And I don’t mean college ball (mostly because my bracket is already toast).
I mean, madness when it comes to the worsening trade relation between the world’s two largest economies. Interesting to note that 25% of the world’s GPD is generated by the USA (with only 4% of the world population) while China contributes 14% to world GDP with 20% of world population. Canada? We come in at a cute 2% of world GDP with 0.1% of the world’s population.
So, back to the madness. As many of you recall, only a few short weeks ago, Canada dodged a bullet when it secured an exemption from U.S. President Donald Trump’s hastily announced steel and aluminum tariffs but he later fired the first shots of a potential trade war yesterday by signaling his intention to reverse a quarter-century of global commerce, with 25% tariffs on US$50 billion of Chinese exports, and tougher restrictions on Chinese investment in U.S. technology, which he believes China is stealing. Beijing responded last night with plans to apply equal tariffs to about US$3 billion of U.S. exports, from dried fruit to recycled aluminum. And it may go further, targeting political darlings from aircraft (Boeing) and machinery (Caterpillar) to soybeans (Kansas) and sorghum (North Dakota).
Financial market reactions make it abundantly clear that investors do not like trade frictions. The reaction was swift, with the S&P 500 falling 2.5% and the Dow down 700 points yesterday and another 2.1% and 425 points today. The reaction demonstrates how chaotic and unpredictable trade wars can be, with collateral damage popping up in unexpected places, as protecting a steel job here can imperil a soybean job halfway across the country. Read more here.
Even though it knocked more than ~1100 points off the Dow, Trump’s action was hardly a surprise. The U.S. trade deficit with China has come to resemble the Grand Canyon—at US$337 billion, it grew 9% last year—and almost no Western politician (or economist) thinks that’s a good thing. But despite the need for greater balance, Trump is now risking an escalation he can’t control. His administration did suspend plans to impose steel and aluminum tariffs on the European Union, South Korea and a few other trading partners. He’ll need the friends. But with China, he’s now in dangerous territory, needing to identify specific trade targets within 15 days. He’ll likely have to hit big import categories like computers, electronics, footwear and electrical equipment. That would deal a blow to Xi Jinping’s strategy to create a global economic power by 2025. It would also deal a blow to Main Street U.S.A., through higher inflation and lower competitiveness. Small wonder Trump’s trade guru Peter Navarro called yesterday “historic. I’d call it March Madness.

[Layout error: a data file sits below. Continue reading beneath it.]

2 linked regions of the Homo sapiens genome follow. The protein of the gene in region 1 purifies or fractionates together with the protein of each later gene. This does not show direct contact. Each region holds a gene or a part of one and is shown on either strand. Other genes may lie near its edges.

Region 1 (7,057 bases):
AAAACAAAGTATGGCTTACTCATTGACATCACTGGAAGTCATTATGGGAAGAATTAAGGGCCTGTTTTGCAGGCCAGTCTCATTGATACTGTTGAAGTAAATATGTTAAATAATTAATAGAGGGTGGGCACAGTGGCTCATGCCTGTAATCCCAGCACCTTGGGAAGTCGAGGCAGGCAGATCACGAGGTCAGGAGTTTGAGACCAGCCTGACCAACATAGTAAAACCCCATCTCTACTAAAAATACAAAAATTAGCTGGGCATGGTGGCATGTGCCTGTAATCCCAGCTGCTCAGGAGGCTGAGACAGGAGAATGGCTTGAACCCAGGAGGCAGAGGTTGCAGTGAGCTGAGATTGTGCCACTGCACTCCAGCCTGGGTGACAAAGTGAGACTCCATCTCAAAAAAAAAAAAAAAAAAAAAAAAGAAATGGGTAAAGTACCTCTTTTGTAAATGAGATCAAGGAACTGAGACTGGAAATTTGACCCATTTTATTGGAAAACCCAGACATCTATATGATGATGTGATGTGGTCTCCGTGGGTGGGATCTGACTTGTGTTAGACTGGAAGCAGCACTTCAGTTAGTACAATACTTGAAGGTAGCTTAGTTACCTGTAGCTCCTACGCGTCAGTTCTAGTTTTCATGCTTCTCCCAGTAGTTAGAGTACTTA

It’s still too early to tell whether this will simply be a trade spat or turn into a more meaningful trade war but protectionism will remain in the foreground. Forward-looking indicators such as confidence measures will be a useful guide to gage the risk to economic and earnings expansion. As always, my team and I will continue to monitor the changing macro environment and potential implications for your investment portfolio – in addition to making sure that your wealth management plan is on track. If you have any questions as to how your current investment portfolio is positioned, or if would just like to chat further on the topic, please do not hesitate to call me directly any time.
Now you are in-the-know with Word on the Street.
Enjoy your weekend,